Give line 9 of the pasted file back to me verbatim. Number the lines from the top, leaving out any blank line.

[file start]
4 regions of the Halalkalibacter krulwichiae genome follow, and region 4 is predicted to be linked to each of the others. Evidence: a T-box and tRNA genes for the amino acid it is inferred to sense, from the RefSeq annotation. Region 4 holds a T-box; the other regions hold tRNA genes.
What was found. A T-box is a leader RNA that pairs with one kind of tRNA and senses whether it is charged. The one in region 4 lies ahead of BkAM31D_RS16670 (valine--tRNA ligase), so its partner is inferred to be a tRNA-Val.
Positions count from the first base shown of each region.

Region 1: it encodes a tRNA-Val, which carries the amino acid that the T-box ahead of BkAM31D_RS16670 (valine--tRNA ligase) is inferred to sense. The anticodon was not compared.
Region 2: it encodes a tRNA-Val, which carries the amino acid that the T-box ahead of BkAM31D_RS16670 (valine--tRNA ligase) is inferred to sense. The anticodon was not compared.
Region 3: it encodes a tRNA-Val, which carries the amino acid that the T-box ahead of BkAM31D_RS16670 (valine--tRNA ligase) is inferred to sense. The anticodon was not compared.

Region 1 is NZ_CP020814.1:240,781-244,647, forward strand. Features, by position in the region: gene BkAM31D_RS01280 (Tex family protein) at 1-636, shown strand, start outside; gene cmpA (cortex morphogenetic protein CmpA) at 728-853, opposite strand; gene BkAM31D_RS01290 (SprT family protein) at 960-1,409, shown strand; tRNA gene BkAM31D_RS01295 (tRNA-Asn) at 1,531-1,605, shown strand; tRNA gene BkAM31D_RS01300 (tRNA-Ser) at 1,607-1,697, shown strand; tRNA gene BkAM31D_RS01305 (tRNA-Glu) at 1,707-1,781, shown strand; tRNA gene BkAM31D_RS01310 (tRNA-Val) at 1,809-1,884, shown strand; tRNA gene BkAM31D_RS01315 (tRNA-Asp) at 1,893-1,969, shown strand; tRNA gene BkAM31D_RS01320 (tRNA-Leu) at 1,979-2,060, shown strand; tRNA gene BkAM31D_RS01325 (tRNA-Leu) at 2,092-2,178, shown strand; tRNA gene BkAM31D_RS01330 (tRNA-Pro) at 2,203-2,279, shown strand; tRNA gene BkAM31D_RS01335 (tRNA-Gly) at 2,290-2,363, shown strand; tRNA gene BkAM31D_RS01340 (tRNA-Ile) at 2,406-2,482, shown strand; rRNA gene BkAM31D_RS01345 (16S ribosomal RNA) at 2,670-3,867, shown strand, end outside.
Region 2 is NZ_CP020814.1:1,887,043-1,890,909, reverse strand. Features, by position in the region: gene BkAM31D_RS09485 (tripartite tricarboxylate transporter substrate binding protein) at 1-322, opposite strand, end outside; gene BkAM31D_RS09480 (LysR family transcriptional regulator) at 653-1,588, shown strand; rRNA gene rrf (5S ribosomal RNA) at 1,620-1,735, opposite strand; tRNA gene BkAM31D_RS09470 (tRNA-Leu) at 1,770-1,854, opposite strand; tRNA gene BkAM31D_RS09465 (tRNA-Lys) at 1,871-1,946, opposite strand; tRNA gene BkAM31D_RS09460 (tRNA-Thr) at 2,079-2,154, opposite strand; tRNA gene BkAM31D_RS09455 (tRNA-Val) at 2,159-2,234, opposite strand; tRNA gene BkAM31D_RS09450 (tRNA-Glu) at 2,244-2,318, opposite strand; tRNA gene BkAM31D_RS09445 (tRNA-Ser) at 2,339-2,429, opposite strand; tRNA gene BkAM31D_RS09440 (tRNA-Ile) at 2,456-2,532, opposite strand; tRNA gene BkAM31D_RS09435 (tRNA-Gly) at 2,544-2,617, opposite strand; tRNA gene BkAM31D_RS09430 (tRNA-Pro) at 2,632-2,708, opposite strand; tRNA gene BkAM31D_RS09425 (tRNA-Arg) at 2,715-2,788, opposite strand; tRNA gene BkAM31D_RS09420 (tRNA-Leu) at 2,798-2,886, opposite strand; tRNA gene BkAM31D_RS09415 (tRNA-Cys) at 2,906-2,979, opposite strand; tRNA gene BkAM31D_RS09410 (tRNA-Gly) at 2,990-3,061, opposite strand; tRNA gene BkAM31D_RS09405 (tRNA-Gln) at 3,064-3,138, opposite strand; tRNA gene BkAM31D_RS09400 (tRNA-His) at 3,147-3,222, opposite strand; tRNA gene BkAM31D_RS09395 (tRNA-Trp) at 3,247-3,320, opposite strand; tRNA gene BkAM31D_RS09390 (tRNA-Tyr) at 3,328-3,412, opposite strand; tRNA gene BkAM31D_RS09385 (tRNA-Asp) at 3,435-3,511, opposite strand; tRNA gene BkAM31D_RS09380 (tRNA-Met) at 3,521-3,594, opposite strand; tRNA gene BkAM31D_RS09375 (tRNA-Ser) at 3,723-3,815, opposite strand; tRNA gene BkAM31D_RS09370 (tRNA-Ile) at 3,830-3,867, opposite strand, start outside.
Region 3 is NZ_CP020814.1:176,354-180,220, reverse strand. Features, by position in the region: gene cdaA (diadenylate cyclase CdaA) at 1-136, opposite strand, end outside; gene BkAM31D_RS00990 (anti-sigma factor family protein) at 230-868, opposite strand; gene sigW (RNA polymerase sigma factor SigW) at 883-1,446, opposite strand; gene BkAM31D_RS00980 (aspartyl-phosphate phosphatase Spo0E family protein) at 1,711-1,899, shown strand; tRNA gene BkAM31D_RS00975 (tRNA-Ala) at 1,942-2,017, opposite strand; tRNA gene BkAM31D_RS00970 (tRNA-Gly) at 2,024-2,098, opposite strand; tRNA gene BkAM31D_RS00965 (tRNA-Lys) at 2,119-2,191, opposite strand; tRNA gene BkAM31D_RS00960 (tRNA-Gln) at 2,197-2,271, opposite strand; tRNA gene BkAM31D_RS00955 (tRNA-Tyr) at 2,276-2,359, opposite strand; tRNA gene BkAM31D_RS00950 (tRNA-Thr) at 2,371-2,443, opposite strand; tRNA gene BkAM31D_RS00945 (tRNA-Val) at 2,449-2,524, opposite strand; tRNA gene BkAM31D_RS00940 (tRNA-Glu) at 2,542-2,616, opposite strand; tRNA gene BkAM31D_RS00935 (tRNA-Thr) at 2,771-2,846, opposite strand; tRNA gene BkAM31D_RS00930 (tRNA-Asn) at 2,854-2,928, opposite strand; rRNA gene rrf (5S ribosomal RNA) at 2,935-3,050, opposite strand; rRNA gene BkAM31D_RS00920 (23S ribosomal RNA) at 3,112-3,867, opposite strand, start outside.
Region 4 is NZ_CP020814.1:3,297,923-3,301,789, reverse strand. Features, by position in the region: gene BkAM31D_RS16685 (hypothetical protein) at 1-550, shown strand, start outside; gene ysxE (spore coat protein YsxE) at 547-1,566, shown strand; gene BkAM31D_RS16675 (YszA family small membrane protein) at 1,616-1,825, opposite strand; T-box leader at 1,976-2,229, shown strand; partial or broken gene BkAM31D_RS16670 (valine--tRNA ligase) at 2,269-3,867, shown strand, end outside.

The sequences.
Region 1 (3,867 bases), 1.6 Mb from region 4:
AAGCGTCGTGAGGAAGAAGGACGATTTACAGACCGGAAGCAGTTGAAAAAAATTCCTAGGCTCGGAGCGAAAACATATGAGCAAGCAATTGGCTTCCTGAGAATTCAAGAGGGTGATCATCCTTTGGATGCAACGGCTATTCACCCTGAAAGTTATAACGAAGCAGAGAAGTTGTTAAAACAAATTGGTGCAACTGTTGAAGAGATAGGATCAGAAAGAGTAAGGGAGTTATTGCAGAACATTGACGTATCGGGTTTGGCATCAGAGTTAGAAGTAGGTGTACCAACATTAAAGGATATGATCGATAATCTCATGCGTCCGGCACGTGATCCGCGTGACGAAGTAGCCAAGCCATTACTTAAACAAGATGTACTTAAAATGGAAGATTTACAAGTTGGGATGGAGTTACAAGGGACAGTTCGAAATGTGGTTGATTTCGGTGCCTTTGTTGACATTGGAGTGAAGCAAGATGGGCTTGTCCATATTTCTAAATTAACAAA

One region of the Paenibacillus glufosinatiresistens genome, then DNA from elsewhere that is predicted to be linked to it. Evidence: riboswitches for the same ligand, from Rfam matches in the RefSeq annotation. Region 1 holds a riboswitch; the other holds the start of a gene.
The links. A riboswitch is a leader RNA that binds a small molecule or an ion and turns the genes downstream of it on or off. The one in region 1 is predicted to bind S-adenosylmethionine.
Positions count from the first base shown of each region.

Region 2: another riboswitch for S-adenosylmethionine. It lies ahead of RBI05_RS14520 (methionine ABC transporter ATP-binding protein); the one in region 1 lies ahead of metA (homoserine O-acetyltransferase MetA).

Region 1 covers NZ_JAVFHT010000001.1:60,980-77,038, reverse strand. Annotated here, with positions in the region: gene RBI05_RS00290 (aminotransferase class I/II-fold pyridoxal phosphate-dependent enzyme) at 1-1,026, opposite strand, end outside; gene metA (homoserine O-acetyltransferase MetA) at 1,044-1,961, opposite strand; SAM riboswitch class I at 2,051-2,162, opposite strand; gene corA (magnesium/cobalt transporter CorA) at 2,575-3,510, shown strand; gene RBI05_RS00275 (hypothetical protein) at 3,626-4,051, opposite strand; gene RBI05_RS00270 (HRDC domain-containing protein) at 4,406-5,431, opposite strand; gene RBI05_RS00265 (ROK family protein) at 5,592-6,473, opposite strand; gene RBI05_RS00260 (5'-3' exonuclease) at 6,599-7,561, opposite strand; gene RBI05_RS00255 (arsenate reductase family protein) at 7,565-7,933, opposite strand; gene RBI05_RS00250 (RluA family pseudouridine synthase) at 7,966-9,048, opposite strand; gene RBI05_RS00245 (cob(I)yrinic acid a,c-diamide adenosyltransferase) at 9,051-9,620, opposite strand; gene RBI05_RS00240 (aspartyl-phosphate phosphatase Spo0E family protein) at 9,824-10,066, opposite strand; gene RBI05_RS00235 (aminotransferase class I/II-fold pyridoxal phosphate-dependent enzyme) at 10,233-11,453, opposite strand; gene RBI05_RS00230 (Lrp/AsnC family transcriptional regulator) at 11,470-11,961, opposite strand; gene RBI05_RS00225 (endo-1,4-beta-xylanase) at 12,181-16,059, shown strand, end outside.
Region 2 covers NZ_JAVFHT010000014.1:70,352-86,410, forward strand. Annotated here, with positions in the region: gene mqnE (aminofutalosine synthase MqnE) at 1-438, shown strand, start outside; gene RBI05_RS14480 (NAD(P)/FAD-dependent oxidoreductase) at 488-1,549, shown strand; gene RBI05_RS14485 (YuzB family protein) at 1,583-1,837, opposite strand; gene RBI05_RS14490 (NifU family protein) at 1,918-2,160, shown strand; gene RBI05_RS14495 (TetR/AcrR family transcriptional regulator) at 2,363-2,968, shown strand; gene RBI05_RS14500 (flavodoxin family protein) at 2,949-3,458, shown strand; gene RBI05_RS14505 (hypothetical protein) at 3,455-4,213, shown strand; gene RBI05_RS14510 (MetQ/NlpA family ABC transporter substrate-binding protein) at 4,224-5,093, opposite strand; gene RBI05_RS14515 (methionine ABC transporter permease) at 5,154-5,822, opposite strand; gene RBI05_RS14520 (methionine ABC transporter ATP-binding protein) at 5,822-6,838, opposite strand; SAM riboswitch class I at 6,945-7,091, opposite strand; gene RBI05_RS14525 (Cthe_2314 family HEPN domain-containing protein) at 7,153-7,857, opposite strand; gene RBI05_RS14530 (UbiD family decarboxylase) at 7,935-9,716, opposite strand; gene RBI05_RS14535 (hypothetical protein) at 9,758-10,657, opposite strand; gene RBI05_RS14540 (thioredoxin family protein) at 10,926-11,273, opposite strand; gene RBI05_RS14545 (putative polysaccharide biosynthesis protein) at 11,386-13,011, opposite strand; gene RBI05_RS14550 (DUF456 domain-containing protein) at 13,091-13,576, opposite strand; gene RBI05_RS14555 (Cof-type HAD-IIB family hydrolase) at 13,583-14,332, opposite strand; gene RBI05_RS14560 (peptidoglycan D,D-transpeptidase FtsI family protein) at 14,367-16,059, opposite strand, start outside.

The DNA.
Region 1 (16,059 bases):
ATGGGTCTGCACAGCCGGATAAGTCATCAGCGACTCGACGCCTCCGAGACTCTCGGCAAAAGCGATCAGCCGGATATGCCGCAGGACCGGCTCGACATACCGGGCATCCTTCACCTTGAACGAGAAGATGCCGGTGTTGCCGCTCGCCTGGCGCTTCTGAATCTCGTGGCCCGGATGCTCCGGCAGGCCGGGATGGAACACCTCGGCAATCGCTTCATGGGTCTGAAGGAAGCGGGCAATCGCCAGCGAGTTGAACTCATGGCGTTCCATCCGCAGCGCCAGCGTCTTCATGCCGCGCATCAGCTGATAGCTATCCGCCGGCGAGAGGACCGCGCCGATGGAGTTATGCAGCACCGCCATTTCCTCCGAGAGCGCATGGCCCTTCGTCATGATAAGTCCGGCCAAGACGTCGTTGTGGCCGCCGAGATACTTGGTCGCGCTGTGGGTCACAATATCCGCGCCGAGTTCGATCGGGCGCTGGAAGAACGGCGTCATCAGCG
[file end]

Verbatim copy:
Region 3 is NZ_CP020814.1:176,354-180,220, reverse strand. Features, by position in the region: gene cdaA (diadenylate cyclase CdaA) at 1-136, opposite strand, end outside; gene BkAM31D_RS00990 (anti-sigma factor family protein) at 230-868, opposite strand; gene sigW (RNA polymerase sigma factor SigW) at 883-1,446, opposite strand; gene BkAM31D_RS00980 (aspartyl-phosphate phosphatase Spo0E family protein) at 1,711-1,899, shown strand; tRNA gene BkAM31D_RS00975 (tRNA-Ala) at 1,942-2,017, opposite strand; tRNA gene BkAM31D_RS00970 (tRNA-Gly) at 2,024-2,098, opposite strand; tRNA gene BkAM31D_RS00965 (tRNA-Lys) at 2,119-2,191, opposite strand; tRNA gene BkAM31D_RS00960 (tRNA-Gln) at 2,197-2,271, opposite strand; tRNA gene BkAM31D_RS00955 (tRNA-Tyr) at 2,276-2,359, opposite strand; tRNA gene BkAM31D_RS00950 (tRNA-Thr) at 2,371-2,443, opposite strand; tRNA gene BkAM31D_RS00945 (tRNA-Val) at 2,449-2,524, opposite strand; tRNA gene BkAM31D_RS00940 (tRNA-Glu) at 2,542-2,616, opposite strand; tRNA gene BkAM31D_RS00935 (tRNA-Thr) at 2,771-2,846, opposite strand; tRNA gene BkAM31D_RS00930 (tRNA-Asn) at 2,854-2,928, opposite strand; rRNA gene rrf (5S ribosomal RNA) at 2,935-3,050, opposite strand; rRNA gene BkAM31D_RS00920 (23S ribosomal RNA) at 3,112-3,867, opposite strand, start outside.